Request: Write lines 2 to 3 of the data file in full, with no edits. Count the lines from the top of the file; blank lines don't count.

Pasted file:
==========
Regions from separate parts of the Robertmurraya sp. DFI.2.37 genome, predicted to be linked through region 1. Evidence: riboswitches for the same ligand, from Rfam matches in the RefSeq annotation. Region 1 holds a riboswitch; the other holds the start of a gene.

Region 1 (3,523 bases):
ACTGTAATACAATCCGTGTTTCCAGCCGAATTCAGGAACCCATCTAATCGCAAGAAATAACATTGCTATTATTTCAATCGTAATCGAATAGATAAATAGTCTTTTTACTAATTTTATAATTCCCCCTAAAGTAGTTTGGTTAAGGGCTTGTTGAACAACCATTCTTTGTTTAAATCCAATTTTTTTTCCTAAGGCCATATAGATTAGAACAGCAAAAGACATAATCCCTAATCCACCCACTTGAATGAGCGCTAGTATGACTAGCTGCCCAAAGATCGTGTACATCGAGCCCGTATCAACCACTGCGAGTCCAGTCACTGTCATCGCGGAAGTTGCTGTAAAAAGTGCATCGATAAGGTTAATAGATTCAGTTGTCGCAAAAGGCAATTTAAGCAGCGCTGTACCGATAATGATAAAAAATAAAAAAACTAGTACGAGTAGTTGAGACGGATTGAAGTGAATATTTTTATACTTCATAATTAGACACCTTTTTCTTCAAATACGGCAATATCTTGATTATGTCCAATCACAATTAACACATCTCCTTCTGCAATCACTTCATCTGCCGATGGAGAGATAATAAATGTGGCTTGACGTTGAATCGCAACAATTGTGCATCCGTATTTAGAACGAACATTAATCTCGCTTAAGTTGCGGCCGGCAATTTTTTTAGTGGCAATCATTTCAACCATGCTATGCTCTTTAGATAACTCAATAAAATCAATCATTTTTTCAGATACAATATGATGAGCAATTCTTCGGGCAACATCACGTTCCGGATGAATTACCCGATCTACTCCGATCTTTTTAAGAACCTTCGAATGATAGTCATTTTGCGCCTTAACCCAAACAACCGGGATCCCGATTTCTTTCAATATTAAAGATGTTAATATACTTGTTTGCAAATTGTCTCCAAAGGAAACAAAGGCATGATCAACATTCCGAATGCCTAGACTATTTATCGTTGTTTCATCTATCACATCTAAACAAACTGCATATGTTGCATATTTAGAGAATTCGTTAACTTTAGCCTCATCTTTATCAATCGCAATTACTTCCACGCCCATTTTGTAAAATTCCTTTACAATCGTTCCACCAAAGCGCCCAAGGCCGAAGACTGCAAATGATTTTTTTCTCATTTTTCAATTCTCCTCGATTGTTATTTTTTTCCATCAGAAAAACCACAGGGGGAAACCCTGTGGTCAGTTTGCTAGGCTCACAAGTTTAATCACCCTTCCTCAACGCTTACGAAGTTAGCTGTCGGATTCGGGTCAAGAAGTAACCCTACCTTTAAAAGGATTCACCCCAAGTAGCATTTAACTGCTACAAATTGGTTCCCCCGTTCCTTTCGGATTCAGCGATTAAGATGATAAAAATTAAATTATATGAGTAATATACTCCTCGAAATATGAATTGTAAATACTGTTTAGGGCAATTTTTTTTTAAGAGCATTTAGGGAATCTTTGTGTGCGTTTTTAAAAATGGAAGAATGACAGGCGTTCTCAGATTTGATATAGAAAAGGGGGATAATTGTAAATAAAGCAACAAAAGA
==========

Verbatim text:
Region 1 (3,523 bases):
ACTGTAATACAATCCGTGTTTCCAGCCGAATTCAGGAACCCATCTAATCGCAAGAAATAACATTGCTATTATTTCAATCGTAATCGAATAGATAAATAGTCTTTTTACTAATTTTATAATTCCCCCTAAAGTAGTTTGGTTAAGGGCTTGTTGAACAACCATTCTTTGTTTAAATCCAATTTTTTTTCCTAAGGCCATATAGATTAGAACAGCAAAAGACATAATCCCTAATCCACCCACTTGAATGAGCGCTAGTATGACTAGCTGCCCAAAGATCGTGTACATCGAGCCCGTATCAACCACTGCGAGTCCAGTCACTGTCATCGCGGAAGTTGCTGTAAAAAGTGCATCGATAAGGTTAATAGATTCAGTTGTCGCAAAAGGCAATTTAAGCAGCGCTGTACCGATAATGATAAAAAATAAAAAAACTAGTACGAGTAGTTGAGACGGATTGAAGTGAATATTTTTATACTTCATAATTAGACACCTTTTTCTTCAAATACGGCAATATCTTGATTATGTCCAATCACAATTAACACATCTCCTTCTGCAATCACTTCATCTGCCGATGGAGAGATAATAAATGTGGCTTGACGTTGAATCGCAACAATTGTGCATCCGTATTTAGAACGAACATTAATCTCGCTTAAGTTGCGGCCGGCAATTTTTTTAGTGGCAATCATTTCAACCATGCTATGCTCTTTAGATAACTCAATAAAATCAATCATTTTTTCAGATACAATATGATGAGCAATTCTTCGGGCAACATCACGTTCCGGATGAATTACCCGATCTACTCCGATCTTTTTAAGAACCTTCGAATGATAGTCATTTTGCGCCTTAACCCAAACAACCGGGATCCCGATTTCTTTCAATATTAAAGATGTTAATATACTTGTTTGCAAATTGTCTCCAAAGGAAACAAAGGCATGATCAACATTCCGAATGCCTAGACTATTTATCGTTGTTTCATCTATCACATCTAAACAAACTGCATATGTTGCATATTTAGAGAATTCGTTAACTTTAGCCTCATCTTTATCAATCGCAATTACTTCCACGCCCATTTTGTAAAATTCCTTTACAATCGTTCCACCAAAGCGCCCAAGGCCGAAGACTGCAAATGATTTTTTTCTCATTTTTCAATTCTCCTCGATTGTTATTTTTTTCCATCAGAAAAACCACAGGGGGAAACCCTGTGGTCAGTTTGCTAGGCTCACAAGTTTAATCACCCTTCCTCAACGCTTACGAAGTTAGCTGTCGGATTCGGGTCAAGAAGTAACCCTACCTTTAAAAGGATTCACCCCAAGTAGCATTTAACTGCTACAAATTGGTTCCCCCGTTCCTTTCGGATTCAGCGATTAAGATGATAAAAATTAAATTATATGAGTAATATACTCCTCGAAATATGAATTGTAAATACTGTTTAGGGCAATTTTTTTTTAAGAGCATTTAGGGAATCTTTGTGTGCGTTTTTAAAAATGGAAGAATGACAGGCGTTCTCAGATTTGATATAGAAAAGGGGGATAATTGTAAATAAAGCAACAAAAGA